Wednesday, December 2, 2009

Teach your kids how to read

Gabz is only three years old, but I am already teaching her how to read and write. She can write her full name without any coaching from me. When it comes to reading, she can associate the sound of the beginning letter of the word. This became a game for us, she would tell me, "Mommy, B (saying the sound of B) Book, P - Pen, P - Pillow and so on and so forth. At first, I have no clue how to teach her how to read. Then she was beginning to memorize what was written on her book and pretended to read it by her. It was amazing because it looks like she knows how to read by herself. Then I bought some books that teach word familiarization. It was quite tough for her because she tends to forget the words and has the tendency to mix it up. I am trying to do some trial and error which method will work for her but has little progress at the moment.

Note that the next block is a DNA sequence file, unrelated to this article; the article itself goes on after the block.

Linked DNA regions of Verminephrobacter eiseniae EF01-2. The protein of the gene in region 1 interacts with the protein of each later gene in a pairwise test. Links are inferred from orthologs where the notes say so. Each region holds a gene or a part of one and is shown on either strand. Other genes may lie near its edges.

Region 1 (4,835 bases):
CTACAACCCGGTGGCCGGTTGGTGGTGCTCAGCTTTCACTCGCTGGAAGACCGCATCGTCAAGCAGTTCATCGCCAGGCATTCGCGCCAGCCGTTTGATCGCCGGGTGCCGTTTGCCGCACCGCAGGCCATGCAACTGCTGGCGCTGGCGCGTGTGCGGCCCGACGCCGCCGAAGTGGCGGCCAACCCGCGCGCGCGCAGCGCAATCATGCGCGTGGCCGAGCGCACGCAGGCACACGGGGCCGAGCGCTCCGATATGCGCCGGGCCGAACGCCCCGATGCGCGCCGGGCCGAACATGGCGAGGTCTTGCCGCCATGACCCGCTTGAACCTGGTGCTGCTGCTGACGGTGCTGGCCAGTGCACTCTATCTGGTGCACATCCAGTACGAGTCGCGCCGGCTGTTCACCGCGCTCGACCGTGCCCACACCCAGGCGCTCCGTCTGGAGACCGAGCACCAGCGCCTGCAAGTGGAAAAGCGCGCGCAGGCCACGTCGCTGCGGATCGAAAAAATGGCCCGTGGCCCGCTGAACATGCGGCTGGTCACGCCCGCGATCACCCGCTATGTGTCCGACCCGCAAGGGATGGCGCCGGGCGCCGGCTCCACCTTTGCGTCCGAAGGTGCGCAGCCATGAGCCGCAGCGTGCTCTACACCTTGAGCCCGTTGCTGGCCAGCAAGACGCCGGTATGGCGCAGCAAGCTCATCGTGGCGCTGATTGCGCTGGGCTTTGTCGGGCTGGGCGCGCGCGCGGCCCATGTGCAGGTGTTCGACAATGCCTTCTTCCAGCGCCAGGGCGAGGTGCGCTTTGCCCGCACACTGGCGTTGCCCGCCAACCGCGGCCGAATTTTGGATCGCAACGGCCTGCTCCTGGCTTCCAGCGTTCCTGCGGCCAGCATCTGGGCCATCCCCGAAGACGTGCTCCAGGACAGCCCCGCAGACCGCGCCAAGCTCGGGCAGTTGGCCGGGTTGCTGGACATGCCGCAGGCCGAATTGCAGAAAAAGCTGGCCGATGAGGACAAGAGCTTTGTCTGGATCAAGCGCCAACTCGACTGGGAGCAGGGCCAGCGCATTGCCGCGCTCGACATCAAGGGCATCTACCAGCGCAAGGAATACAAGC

Another approach that I have recently discovered is Words in Color. Words in Color is an approach develops by Caleb Gattegno to teach students how to read, write and spell. This approach has been used in classrooms, home schools and after school study for over 40 years in 40 countries. Words in color trigger the natural capacities to learn and do not hide from the difficulties and ambiguities of written English. But this approach is not intended for use with those who does not speak English or speak just a little of it. According to United State's National Reading Panel, there are essential sub-skills required to master the skill of reading. And these includes; decoding, fluency, comprehension, vocabulary and phonological awareness. These sub-skills are what Words in color was trying to address or develop in every student. Words in color offers the student to take responsibility for their own learning, use their mental faculties, be creative, construct strategies and work on the skills they already have.


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